As a case in point, a week ago, a marketer I connected with through Twitter sent me a DM asking me if I wanted to collaborate with him on a project. That’s right. He was using the DM function for its intended purpose: real communication. The problem was that I almost missed his message because it was buried under hundreds of auto DMs I received that day. Not cool. Seriously. Not. Cool. And if I almost missed this message, how many other messages am I actually missing due to Auto DM pollution? More importantly, how does this affect my ability to meet, interact, and engage with my fellow marketers if I am not replying to real communication that is sent to me because I quite literally can’t find it?

When you ask a marketer who deploys Twitter Auto DMs to new followers why they engage in the practice, what you often hear them say is that they use Auto DMs because they work. Yes, it’s true that people do reply or click on the links in an Auto DM. Of course, they technically work if you count a meager response as working, but does that mean you should engage in the practice? People spam because it works, but that doesn’t make it right. However, what I would actually say in response to these marketers is that even the small engagement you may get from the practice cannot outweigh the negative outcomes of automating direct messaging.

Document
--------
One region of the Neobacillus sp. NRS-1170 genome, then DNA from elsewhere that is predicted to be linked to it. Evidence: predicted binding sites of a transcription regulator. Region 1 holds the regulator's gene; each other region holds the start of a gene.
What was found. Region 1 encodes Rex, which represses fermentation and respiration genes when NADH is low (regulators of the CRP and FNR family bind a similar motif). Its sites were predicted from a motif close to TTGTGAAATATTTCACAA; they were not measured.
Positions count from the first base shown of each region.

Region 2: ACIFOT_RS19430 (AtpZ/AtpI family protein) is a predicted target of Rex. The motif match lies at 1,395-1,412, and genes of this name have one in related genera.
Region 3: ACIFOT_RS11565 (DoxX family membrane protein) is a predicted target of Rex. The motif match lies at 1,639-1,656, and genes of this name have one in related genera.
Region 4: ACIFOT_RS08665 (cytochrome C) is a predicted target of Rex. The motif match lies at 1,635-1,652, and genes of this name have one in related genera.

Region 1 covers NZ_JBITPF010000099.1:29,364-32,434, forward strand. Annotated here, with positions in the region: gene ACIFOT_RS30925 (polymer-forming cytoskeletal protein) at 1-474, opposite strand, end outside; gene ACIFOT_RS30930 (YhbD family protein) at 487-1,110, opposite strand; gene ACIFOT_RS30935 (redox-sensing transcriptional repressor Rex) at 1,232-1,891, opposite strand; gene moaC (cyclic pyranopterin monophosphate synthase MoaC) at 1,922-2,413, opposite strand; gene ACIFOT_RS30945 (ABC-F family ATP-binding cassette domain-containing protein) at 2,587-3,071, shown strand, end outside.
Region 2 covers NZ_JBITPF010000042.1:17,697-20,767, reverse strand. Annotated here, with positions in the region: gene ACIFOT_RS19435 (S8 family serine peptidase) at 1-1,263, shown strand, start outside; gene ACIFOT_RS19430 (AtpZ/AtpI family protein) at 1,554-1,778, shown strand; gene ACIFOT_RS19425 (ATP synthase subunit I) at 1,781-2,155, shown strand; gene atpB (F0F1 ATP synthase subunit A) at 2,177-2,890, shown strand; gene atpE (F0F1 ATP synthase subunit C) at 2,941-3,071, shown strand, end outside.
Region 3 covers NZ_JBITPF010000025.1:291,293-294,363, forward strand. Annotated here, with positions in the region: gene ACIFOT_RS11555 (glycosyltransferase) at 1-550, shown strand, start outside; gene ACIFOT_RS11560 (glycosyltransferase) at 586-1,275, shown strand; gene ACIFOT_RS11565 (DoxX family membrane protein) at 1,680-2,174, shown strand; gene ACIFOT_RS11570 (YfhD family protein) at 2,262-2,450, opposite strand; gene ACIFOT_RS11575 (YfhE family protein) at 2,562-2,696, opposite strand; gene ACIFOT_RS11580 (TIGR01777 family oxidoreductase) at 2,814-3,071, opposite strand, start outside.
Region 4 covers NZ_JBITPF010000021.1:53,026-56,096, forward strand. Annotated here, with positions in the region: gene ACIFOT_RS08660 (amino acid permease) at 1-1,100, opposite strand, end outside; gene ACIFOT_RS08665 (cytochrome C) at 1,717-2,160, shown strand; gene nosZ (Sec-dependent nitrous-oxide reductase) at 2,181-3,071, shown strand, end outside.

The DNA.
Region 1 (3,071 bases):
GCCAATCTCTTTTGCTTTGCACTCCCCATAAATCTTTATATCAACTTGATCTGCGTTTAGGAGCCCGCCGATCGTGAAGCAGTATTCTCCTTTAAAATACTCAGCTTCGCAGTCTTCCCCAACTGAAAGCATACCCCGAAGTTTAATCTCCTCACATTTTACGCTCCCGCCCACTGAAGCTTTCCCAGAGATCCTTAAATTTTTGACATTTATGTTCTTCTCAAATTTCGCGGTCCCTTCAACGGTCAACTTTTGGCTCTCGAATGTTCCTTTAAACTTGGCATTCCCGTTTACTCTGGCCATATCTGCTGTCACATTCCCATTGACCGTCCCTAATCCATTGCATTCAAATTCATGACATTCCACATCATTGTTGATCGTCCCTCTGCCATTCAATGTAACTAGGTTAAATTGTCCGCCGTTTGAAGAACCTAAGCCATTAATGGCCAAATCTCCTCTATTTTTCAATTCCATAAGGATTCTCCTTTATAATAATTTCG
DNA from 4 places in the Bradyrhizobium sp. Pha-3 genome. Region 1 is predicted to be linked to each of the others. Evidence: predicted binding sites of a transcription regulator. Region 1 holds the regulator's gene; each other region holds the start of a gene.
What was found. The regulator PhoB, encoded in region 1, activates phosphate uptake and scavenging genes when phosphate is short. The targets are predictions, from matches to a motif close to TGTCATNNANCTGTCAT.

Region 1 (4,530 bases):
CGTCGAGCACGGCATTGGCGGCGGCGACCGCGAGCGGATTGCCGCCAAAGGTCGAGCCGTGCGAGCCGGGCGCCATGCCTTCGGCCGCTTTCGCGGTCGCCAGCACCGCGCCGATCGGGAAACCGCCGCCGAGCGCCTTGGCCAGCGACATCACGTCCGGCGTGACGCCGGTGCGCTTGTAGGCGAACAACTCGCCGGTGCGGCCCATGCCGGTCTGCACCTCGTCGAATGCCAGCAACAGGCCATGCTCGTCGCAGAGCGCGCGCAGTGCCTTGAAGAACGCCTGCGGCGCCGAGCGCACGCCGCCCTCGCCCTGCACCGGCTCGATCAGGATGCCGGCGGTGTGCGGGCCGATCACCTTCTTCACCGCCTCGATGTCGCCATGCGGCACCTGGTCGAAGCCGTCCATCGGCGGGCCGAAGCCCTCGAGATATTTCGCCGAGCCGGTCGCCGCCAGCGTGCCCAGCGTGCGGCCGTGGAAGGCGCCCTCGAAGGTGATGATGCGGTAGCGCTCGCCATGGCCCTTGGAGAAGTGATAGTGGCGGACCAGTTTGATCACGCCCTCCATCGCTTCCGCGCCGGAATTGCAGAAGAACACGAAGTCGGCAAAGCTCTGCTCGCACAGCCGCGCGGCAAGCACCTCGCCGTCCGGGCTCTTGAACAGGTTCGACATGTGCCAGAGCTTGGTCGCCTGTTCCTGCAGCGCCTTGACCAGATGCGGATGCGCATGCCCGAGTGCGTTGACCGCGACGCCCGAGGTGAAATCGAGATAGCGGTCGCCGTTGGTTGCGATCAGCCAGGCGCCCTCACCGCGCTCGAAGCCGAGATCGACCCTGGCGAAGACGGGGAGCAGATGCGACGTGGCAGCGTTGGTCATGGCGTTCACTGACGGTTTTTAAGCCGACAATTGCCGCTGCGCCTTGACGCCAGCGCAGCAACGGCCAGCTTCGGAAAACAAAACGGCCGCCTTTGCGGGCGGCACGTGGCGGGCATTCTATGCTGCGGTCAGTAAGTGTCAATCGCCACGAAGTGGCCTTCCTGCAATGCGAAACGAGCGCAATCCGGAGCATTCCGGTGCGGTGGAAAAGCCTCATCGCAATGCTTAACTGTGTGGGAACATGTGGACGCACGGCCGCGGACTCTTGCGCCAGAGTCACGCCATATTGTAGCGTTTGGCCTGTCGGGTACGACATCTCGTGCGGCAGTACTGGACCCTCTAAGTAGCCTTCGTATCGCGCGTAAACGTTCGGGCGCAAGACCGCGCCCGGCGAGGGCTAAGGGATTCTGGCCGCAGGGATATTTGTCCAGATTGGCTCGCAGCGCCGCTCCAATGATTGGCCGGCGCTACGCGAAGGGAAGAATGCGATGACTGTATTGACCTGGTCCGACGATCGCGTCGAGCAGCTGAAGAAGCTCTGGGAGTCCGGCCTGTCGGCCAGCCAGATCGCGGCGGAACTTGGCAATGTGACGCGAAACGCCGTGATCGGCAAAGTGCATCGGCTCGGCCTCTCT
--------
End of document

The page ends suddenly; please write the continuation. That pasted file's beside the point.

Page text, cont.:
But rather than just ask you to take my word for it or base this post on my own experience dealing with Auto DMs, I created a Twitter poll and sent it out to my 12K+ following which is comprised of 88% marketers, asking this simple question:

As a marketer, what do you do when you receive an automated DM?

Mute, unfollow, link?
Reply, click, or list?
Ignore
I don’t read DMs

I set up this poll to last for 7 days on Twitter, posted it to my Twitter feed, and received a total of 86 organic responses and 107 total engagements, which included comments. While this isn’t a massive sample size, it is representative and large enough to gain some insight into how marketers generally feel about receiving automated DMs. Not only are online polls better than phone surveys, Twitter polls are completely anonymous, which increases the reliability and accuracy of the responses. In fact, Twitter is actually being used now by political pollsters to predict election outcomes over traditional polling methods

Here is the poll and raw data:

Twitter Auto DM Poll Raw Data